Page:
Rob Cassam's Commercial Real Estate Insider Newsletter
Money making tips for commercial real estate investors and end users!
December 2012

For those of you keeping track, please note I have changed my email address to Please update your records.

In this issue I focus on a variety of important commercial real estate topics for both tenants and owners. I hope some of these may help you know or in the future. This new format includes money making tips for all types of commercial real estate including tips for end users of commercial real estate.
Rob Cassam
Carolina Realty Advisors

704-442-1774 Ext. 100

Keep Your Tenants - Easier Than Finding New Ones

A property manager may spend quite a large amount of money advertising to fill vacancies in a building. Once the tenants are in, everything within reason is done to keep them happy and paying the rent. It is difficult when one of these tenants is enticed to move to another location.

Leases can stretch the length of time a tenant will stay with you. Six-month, nine-month and one-year leases are common in apartments, much longer in commercial buildings.

The Anti-Raid Clause In A Commercial Lease

An anti-raid clause in a commercial lease can make a tenant think twice about vacating the space occupied in a building to move to another building. When such a clause is in the lease, the landlord can treat the move of the tenant as a breach of the contract and cause all of the rent due under the lease to become immediately due and payable.

The landlord may want this clause and any lease where the presence of that tenant in the building is deemed to be important to the success of the building. If the building is devoted to a certain type of business and the tenant is a leader in the field, the landlord might expect raids from rival building owners who might also have buildings devoted to that kind of tenants.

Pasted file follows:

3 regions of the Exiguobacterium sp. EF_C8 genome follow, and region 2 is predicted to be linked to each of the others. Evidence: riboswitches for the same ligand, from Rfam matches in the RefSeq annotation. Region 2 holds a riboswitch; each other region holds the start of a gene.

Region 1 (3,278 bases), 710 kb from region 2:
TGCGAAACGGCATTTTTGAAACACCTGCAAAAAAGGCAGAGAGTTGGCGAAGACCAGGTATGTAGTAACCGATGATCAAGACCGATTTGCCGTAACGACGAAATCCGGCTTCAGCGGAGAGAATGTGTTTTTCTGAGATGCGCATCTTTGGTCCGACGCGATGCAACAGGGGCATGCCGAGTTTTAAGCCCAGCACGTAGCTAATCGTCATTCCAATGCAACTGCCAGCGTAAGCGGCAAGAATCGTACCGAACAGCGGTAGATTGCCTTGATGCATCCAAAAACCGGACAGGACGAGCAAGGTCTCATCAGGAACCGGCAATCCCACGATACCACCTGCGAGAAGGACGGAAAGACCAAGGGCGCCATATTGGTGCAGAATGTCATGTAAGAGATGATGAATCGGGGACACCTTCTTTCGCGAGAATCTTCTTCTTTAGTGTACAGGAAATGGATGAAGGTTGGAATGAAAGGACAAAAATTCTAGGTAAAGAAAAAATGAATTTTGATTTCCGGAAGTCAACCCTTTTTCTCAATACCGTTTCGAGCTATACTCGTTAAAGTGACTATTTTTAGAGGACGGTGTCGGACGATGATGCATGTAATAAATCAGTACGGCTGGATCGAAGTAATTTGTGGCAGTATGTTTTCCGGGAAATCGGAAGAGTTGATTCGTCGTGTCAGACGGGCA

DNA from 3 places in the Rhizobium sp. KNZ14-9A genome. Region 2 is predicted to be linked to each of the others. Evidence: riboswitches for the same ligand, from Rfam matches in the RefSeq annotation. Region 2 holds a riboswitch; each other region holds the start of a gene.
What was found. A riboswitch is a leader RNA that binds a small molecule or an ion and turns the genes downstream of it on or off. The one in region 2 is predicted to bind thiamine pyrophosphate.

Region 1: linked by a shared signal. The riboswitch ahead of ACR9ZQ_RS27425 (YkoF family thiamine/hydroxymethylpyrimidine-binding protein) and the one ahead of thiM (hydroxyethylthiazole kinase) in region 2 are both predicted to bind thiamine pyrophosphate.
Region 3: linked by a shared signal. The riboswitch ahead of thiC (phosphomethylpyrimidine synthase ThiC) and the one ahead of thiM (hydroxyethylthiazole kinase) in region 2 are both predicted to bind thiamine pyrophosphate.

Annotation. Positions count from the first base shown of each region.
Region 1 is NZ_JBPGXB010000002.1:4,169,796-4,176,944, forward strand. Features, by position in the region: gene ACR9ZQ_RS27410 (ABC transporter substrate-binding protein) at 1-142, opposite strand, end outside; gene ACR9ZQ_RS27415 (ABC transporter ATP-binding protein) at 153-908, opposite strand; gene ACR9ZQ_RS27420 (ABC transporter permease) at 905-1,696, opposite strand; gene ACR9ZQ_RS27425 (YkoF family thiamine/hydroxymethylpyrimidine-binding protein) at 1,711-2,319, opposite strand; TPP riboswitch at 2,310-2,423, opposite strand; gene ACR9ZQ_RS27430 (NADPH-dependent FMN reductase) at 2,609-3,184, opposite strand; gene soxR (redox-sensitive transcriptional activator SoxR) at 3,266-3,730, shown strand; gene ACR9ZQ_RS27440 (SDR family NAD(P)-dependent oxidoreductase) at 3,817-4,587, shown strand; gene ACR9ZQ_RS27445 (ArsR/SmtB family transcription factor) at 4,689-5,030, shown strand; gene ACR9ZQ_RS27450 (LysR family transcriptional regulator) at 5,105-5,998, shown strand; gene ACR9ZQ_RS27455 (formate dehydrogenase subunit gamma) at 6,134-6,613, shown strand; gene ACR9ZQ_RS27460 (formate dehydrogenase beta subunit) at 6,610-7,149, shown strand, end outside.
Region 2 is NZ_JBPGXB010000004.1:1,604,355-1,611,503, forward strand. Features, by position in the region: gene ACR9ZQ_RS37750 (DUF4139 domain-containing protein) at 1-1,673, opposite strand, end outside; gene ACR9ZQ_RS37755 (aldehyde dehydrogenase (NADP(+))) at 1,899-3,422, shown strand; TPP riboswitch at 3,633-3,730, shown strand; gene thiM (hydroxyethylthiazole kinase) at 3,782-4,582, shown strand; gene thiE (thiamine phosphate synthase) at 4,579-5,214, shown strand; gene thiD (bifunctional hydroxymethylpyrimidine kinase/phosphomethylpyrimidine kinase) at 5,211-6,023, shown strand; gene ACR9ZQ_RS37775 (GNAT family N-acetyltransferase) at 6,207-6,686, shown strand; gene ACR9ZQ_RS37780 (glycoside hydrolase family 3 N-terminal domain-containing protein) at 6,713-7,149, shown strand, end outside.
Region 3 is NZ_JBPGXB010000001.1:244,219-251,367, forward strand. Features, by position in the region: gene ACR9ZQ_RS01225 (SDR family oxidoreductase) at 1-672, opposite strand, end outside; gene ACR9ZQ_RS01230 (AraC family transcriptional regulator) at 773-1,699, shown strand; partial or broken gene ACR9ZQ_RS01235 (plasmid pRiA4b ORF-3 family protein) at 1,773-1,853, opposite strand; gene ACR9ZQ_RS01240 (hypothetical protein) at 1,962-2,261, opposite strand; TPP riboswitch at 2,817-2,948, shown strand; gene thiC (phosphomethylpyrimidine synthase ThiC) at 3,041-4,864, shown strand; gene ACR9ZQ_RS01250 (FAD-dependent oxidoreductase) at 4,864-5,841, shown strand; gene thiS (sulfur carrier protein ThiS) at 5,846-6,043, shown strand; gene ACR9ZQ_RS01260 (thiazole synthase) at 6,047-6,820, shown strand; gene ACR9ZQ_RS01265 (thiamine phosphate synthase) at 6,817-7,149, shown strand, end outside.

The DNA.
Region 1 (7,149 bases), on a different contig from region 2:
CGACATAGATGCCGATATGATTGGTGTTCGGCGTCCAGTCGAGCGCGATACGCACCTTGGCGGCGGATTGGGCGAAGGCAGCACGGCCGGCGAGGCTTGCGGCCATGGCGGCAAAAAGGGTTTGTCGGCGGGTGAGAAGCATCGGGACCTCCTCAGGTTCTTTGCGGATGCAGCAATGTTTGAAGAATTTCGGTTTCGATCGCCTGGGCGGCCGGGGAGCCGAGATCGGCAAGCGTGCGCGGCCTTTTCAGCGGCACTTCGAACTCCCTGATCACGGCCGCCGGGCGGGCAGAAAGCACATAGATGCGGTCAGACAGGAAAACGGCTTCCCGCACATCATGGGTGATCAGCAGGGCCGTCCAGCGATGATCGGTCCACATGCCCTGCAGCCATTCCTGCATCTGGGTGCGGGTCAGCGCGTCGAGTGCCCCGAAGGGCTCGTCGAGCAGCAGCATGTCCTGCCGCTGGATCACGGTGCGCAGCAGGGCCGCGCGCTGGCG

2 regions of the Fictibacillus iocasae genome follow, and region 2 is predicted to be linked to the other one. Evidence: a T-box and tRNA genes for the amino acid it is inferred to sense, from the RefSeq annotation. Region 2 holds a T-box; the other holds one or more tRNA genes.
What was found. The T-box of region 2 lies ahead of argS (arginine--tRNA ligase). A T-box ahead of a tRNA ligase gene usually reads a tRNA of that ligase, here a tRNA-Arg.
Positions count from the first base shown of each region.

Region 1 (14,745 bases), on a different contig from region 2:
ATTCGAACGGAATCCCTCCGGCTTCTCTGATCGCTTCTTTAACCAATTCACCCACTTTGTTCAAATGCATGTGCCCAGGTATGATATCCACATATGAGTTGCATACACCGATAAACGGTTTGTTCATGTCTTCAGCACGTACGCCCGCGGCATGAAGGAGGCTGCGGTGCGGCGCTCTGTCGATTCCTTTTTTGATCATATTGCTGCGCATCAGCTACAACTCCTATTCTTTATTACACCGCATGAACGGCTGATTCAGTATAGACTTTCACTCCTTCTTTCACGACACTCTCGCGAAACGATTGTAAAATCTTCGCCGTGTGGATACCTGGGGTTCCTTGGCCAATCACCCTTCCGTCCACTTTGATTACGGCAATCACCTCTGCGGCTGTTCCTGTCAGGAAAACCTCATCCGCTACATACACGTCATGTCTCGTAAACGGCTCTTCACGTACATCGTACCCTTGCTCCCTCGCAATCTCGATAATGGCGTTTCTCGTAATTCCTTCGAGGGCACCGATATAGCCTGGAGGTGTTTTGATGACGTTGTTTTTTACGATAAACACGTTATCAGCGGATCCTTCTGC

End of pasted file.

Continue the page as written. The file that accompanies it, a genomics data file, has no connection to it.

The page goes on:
The anti-raid clause gives the landlord the right to an injunction prohibiting the tenant from moving from the leased space. However, there is no record of a court ever having enforced such a provision.

Any building owner is entitled to run his business in his own self-interest. Therefore, another building owner whose tenant is being 'raided' cannot recover damages against the raiding building owner for inducing a breach of lease. This rule can change if the raiding owner makes false claims such as that the tenant's present quarters are located in a building that is in dangerous condition or is slated for condemnation or demolition.

What Makes Apartment Tenants Happy

When landlords, architects and builders design apartments, none of them have lived in an apartment for years. They assume they know what tenants want.

Apartment living is a lifestyle decision for many tenants. One landlord, together with his management company polled tenants in a survey. They were surprised by the results.

They found that apartment tenants would rather have more car wash areas, longer pool hours, and a bigger club or recreation room on the premises instead of lower rent. The survey found that tenants preferred that the landlord provide more and better amenities rather than making any changes in the rental arrangements.

What They Really Want

Before the survey the landlord and management firm expected to see that tenants would be concerned with rent levels, money rather than amenities. Rent levels were well down on the list.

In addition to the three most frequently mentioned amenities (car wash, pool hours, and rec room)--which the manager noted are the easiest for a landlord to give tenants--tenants also said they would appreciate having designated parking spaces, a barbecue or picnic area, tenant gardening, and permission to hold yard sales.

Single Tenant Properties - Not For All Investors

Around 25% to 35% of the value of commercial properties are single-tenant properties (STPs). This large percentage means that institutional investors such as pension funds, as well as smaller investment groups must consider this type of investment. There are many uses ranging from office to industrial to retail. They can include office buildings, warehouses, department stores, supermarkets and other retail use. There are advantages and disadvantages in this type of ownership compared to multi-tenant properties.

Types of STPs